Why big cities will ultimately prevail
Urbanization has been an unstoppable trend—the rural population has stopped growing, but cities will add 1.5 billion residents in the next 15 years
The growing divide between urbanites and rural residents is shaping politics everywhere, from Brexit to the rise of Donald Trump. On Sunday, Turkish President Recep Tayyip Erdoğan received a mandate for more personalized rule from most of his country, but not from its big cities. Istanbul, Ankara and Izmir are responsible for about 46% of Turkey’s economic output and just 23% of its population. All three cities voted against Erdoğan’s emergency powers.
The powerless anger at being outvoted by provincials is familiar to people in big US cities. After voting overwhelmingly against Trump last November, they took to the streets to protest—just as many residents of Istanbul, Ankara and Izmir did late on Sunday night. The same story is unfolding in Warsaw (which voted against the nationalist PiS party in 2015) and London (which voted against Brexit). Even in countries with authoritarian regimes firmly in place, big cities are relatively unhappy with them. Moscow has consistently delivered some of Vladimir Putin’s worst electoral results. Viktor Orbán’s Fidesz party won everywhere in 2014, but it barely eked out a plurality in Budapest.
The urban-rural divide is often attributed to globalization’s winners living in cities while its losers decline outside of them. That’s somewhat simplistic. Erdoğan, the former mayor of Istanbul, had never lost an election there, but Turkey’s business capital rejected his constitutional changes by 51.4% of the vote. Brexiteers aren’t opposed to globalization or free trade; otherwise they wouldn’t be so enamoured with Singapore’s example. Putin, Orbán and PiS ideologue Jarosław Kaczyński aren’t isolationists, either. The gap between the big cities and the heartland, which exists in most countries, isn’t just about globalization and its spoils. It’s also about two different kinds of communal identity that are increasingly difficult to reconcile within polities.
One is the traditional nation-state patriotism. A political language exists in every country to appeal to it, and those politicians who speak it more convincingly win the rural vote. It’s the language of military strength, adherence to tradition, often the yearning for a past golden age.
The energy behind strong city identities, on the other hand, is not really globalist or cosmopolitan. Harvard sociologist Daniel Bell and Hebrew University of Jerusalem political philosopher Avner de-Shalit, authors of a 2011 book about city identities, have named it “civicism”.
I am more of a Muscovite than a Russian; now that I live in Berlin, I feel like much more of a Berliner than a German. A poll revealed several years ago that more people in London are attached to the city than to the UK. I’ve met people who consider themselves New Yorkers first and Americans a distant second. Istanbul is an ancient metropolis where a local identity is often stronger than the national one. One could call it more cosmopolitan, but it’s also a city with a distinct soul unlike that of all the places that have influenced it going back a couple of thousand years. That urban soul requires a more decentralized and chaotic government system than the one Erdoğan has pushed through with the referendum. So, many Istanbul residents who backed Erdoğan in previous elections have drawn the line at backing his most recent reform.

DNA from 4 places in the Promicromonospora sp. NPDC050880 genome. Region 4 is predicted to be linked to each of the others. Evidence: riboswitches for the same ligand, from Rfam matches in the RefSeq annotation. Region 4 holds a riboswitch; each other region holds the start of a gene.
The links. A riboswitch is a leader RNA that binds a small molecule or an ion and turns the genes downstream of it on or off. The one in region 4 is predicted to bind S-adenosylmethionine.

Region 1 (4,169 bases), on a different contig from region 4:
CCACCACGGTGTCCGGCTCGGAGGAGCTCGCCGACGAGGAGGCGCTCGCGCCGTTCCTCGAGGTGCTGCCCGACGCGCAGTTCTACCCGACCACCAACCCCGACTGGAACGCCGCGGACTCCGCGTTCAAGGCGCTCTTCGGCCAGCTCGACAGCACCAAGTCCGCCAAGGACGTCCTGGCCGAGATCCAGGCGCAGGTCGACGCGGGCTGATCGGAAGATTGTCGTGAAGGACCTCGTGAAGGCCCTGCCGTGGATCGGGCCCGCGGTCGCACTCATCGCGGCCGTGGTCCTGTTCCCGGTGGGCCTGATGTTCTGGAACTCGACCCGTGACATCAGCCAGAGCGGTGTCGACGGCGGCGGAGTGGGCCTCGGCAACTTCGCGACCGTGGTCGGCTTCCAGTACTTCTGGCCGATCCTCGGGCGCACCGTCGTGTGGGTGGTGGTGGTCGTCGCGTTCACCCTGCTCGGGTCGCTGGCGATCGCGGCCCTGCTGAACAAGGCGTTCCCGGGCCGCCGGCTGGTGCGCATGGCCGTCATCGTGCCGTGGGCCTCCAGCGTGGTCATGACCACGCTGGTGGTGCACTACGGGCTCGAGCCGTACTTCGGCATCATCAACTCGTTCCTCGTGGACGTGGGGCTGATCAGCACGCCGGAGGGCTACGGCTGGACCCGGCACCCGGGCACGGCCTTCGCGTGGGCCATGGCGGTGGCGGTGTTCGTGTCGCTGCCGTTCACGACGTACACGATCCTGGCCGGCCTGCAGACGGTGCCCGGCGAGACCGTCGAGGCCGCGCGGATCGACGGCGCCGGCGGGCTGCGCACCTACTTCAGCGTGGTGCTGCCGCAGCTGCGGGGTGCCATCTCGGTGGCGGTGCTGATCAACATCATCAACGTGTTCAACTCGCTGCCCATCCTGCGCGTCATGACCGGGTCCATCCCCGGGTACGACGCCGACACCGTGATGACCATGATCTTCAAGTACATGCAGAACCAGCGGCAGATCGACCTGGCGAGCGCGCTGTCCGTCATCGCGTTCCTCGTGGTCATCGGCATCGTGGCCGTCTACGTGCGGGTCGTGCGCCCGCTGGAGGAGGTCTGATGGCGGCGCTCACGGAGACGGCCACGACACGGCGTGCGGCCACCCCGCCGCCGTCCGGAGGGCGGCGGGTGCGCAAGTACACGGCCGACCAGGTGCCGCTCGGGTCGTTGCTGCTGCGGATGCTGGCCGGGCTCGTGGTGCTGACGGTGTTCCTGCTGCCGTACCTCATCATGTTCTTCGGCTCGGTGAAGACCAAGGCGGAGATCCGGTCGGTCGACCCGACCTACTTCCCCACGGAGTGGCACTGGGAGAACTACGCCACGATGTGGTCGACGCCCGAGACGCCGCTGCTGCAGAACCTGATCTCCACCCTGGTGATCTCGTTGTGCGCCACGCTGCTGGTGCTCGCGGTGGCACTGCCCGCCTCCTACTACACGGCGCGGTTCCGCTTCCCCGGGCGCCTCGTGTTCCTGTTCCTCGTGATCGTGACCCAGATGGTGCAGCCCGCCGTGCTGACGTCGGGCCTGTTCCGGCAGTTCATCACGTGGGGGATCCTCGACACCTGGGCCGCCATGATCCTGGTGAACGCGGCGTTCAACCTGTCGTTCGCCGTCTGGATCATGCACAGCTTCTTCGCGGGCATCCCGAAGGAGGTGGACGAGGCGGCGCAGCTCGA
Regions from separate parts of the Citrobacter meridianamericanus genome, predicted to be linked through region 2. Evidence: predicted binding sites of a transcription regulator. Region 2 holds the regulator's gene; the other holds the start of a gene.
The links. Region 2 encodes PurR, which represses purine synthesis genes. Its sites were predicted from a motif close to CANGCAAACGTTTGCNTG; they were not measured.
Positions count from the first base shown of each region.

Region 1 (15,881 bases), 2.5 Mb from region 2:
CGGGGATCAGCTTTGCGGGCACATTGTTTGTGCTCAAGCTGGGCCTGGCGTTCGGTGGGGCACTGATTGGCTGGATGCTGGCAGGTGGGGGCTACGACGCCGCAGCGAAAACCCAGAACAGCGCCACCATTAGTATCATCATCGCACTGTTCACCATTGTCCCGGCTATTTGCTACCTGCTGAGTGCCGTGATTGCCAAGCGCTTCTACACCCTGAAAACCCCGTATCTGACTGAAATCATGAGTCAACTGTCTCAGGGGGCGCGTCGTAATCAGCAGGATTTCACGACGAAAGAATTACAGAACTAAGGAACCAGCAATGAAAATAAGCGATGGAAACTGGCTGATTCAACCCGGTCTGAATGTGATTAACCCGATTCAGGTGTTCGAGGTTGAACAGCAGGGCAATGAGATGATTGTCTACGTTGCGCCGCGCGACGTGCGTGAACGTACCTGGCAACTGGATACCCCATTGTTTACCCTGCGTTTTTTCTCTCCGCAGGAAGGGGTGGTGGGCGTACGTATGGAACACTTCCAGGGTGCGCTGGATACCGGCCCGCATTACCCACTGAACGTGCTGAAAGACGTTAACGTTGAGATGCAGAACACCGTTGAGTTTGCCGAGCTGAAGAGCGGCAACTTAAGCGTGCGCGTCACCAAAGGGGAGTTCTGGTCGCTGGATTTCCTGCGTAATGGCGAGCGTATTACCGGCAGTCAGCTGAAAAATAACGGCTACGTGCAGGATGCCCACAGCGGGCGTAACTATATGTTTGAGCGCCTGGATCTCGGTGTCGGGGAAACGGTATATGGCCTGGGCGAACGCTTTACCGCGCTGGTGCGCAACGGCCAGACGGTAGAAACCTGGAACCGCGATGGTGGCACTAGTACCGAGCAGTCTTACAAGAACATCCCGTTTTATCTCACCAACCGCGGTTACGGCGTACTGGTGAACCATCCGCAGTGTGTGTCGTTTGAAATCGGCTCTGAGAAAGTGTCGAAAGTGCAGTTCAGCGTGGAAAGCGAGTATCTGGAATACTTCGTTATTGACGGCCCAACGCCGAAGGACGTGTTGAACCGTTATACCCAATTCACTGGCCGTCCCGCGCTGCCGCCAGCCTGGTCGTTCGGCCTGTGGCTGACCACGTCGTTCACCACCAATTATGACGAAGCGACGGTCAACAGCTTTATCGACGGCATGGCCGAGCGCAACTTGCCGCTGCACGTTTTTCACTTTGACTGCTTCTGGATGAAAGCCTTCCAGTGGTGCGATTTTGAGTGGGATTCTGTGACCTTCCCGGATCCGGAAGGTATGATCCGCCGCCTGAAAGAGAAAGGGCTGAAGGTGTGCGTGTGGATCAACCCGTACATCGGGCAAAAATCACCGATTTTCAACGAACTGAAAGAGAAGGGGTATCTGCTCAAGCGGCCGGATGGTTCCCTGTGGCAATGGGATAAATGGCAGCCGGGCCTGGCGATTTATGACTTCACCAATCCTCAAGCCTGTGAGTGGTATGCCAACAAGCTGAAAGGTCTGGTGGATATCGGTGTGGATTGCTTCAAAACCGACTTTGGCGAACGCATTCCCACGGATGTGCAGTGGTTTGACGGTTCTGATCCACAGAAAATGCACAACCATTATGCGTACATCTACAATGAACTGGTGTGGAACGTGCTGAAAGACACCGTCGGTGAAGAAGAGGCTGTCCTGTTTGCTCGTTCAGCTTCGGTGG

“Civicism” doesn’t have a defined political language except that of liberalism. A candidate who stresses openness, tolerance, even permissiveness, usually does better with big city dwellers. In a metropolis, a live-and-let-live attitude is the basis of survival. Strict religious rules and local customs are relaxed to accommodate diversity and reduce tension among neighbours. Besides, the competitiveness of coexisting with millions of others at close quarters makes big-city dwellers likely to question authority and tradition.
The problem with appealing to city dwellers is that many electoral systems are tilted against them. The US electoral college is a vivid example. And politicians who win with rural audiences do their best to strengthen their geographic advantage. The PiS now seeks to expand Warsaw’s electoral boundaries, adding 32 surrounding communities to the city so it could seize control of the capital’s city council in the next election. Erdoğan, too, has been accused of gerrymandering as his party has sought to build an electoral geography that would help it retain power.
These barriers to the political power of cities, however, aren’t likely to help in the long run. Urbanization has been an unstoppable trend throughout the world. The rural population has stopped growing, but the UN predicts that the cities will add 1.5 billion residents in the next 15 years. Turkey’s population was only 25% urban in 1950; 75% of Turks are city dwellers today. And the bigger the city, the less appetite there is for the rural variety of nationalism and for strong-hand rule.
Erdoğan’s loss in the biggest cities is a sign that there are limits to his project. Pushing for a more authoritarian system, with fewer checks and balances, could set off riots in the major cities, something Erdoğan will probably be careful to avoid: He needs to calm the country down after all the harshness of its post-coup state of emergency and a highly contentious referendum campaign. Ignoring the will of the cities means swimming against the demographic tide; it would be a short-sighted strategy that might allow Erdoğan a few more years of dominance but would eventually lead to violent change. Bloomberg
Leonid Bershidsky is a Bloomberg View columnist.
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